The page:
The unique sound in "Wanted" was recognized for mixing (Chris Jenkins, Frank A. Montano and Petr Forejt) and for sound editing (Wylie Stateman). "The most important thing is that it wasn't over-built," says Jenkins, describing the mix. "Sound was very task-specific."

With "Dark Night," it was about character.

"Certainly, there were a lot of creative challenges in creating atmosphere and the intensity of the action sequences," says Gary Rizzo, nominated for sound mixing with Lora Hirschberg and Ed Novick. "But (director) Chris Nolan is all about character, and characters and story override everything."

Out of respect for the late Heath Ledger, the production -- which also got a sound editing nom for Richard King -- agreed that the Joker's performance had to be entirely his own. "There is not a syllable that isn't Heath's performance," Rizzo explains.

"Slumdog Millionaire" recreated the busy streets of Mumbai with music, sound effects and pace. Scoring nominations were Resul Pookutty, Richard Pryke and Ian Tapp for sound mixing, and Glenn Freemantle and Tom Sayers for sound editing.

The final nomination in the mixing cat-egory went to "Benjamin Button's" team of Ren Klyce, David Parker, Mark Weingarten and Semanick, who used sound to bring authenticity to many decades and locations.

Rounding out the sound editing nominees are "Iron Man's" Christopher Boyes and Frank Eulner. Boyes emphasized the use of sound to sell the components of the metal suit, as well as to juxtapose action and humor.

Visual Effects

This year's visual effects nominees -- "The Curious Case of Benjamin Button," "The Dark Knight" and "Iron Man" -- have all been applauded for realism, seamless integration with live action, and support of story.

But sometimes a project comes along that seems to signal that a bigger change is on the horizon. A believable CG human has long been an unattainable goal in the VFX community, and for many, "Benjamin Button" marks a turning point. If enough voters agree, then the nominees for "Benjamin Button" -- Eric Barba, Craig Barron, Burt Dalton and Steve Preeg -- will walk away with the Oscar.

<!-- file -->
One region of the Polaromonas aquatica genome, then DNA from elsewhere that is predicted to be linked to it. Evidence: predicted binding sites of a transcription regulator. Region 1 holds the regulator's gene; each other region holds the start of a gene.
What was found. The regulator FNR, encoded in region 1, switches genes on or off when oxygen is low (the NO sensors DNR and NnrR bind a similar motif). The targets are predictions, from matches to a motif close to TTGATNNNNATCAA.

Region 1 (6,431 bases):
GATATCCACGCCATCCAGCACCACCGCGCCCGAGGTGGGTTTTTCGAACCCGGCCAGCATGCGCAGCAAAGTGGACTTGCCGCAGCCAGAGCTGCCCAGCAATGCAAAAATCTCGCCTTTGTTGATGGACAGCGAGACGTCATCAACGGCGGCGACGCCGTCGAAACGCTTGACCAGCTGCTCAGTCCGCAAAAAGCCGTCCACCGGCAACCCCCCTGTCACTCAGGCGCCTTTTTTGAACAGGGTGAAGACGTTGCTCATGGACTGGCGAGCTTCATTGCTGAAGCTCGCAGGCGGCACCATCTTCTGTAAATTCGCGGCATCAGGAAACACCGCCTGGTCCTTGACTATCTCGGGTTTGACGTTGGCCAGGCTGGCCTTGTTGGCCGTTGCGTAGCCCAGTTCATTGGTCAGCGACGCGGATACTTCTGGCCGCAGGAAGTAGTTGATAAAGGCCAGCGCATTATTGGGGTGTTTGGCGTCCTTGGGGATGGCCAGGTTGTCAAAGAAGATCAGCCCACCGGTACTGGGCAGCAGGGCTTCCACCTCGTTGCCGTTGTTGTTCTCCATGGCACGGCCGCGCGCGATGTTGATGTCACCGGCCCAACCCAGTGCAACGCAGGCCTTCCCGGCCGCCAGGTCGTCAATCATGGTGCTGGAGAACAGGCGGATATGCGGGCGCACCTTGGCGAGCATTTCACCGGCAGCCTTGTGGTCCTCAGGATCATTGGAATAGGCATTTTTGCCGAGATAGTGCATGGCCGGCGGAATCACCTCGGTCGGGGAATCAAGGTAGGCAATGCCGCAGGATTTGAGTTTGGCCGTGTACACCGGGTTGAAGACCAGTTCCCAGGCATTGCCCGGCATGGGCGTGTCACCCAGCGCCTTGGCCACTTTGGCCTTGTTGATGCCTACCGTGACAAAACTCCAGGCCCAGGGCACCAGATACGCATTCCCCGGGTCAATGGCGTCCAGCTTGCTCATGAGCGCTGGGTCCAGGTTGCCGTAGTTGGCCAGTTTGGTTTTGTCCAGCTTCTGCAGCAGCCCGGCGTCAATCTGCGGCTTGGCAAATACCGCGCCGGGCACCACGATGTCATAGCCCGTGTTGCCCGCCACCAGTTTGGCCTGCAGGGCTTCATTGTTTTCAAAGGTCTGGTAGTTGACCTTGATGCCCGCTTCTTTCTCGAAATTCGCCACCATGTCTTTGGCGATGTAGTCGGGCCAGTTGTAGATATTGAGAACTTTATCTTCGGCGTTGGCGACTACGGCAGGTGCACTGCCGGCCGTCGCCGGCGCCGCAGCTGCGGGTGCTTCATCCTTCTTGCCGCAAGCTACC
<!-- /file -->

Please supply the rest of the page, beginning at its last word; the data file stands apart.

Using visual effects, Brad Pitt was able to perform the aged title character for the first 52 minutes of the film. A body actor did the performance from the neck down, and the head was replaced with an aged CG Pitt, created using a combination of VFX tools and techniques, some developed at lead VFX house Digital Domain.

A challenge for "The Dark Knight" -- and its nominated VFX team of Chris Corbould, Nick Davis, Paul Franklin and Tim Webber -- was that about 40 minutes of the movie was shot in Imax, a first for a narrative studio film. That meant the visual effects needed to be finished for the format, requiring a reworking on the VFX production pipeline to support 8K and 5.6K. The work had to be believable at that high resolution and Imax screen size, with some shots entirely computer-generated.

The visual effects in Jon Favreau's "Iron Man" included the creation of several iterations of Robert Downey Jr.'s complex metal suit -- a combination of CG from lead VFX house Industrial Light & Magic and practical suits from Stan Winston Studio. For a flying reference, the team motion-captured skydivers in a wind tunnel.

The nominated team of Shane Mahan, John Nelson, Ben Snow and Dan Sudick also used VFX to create Tony Stark's world, including the exterior of his mansion.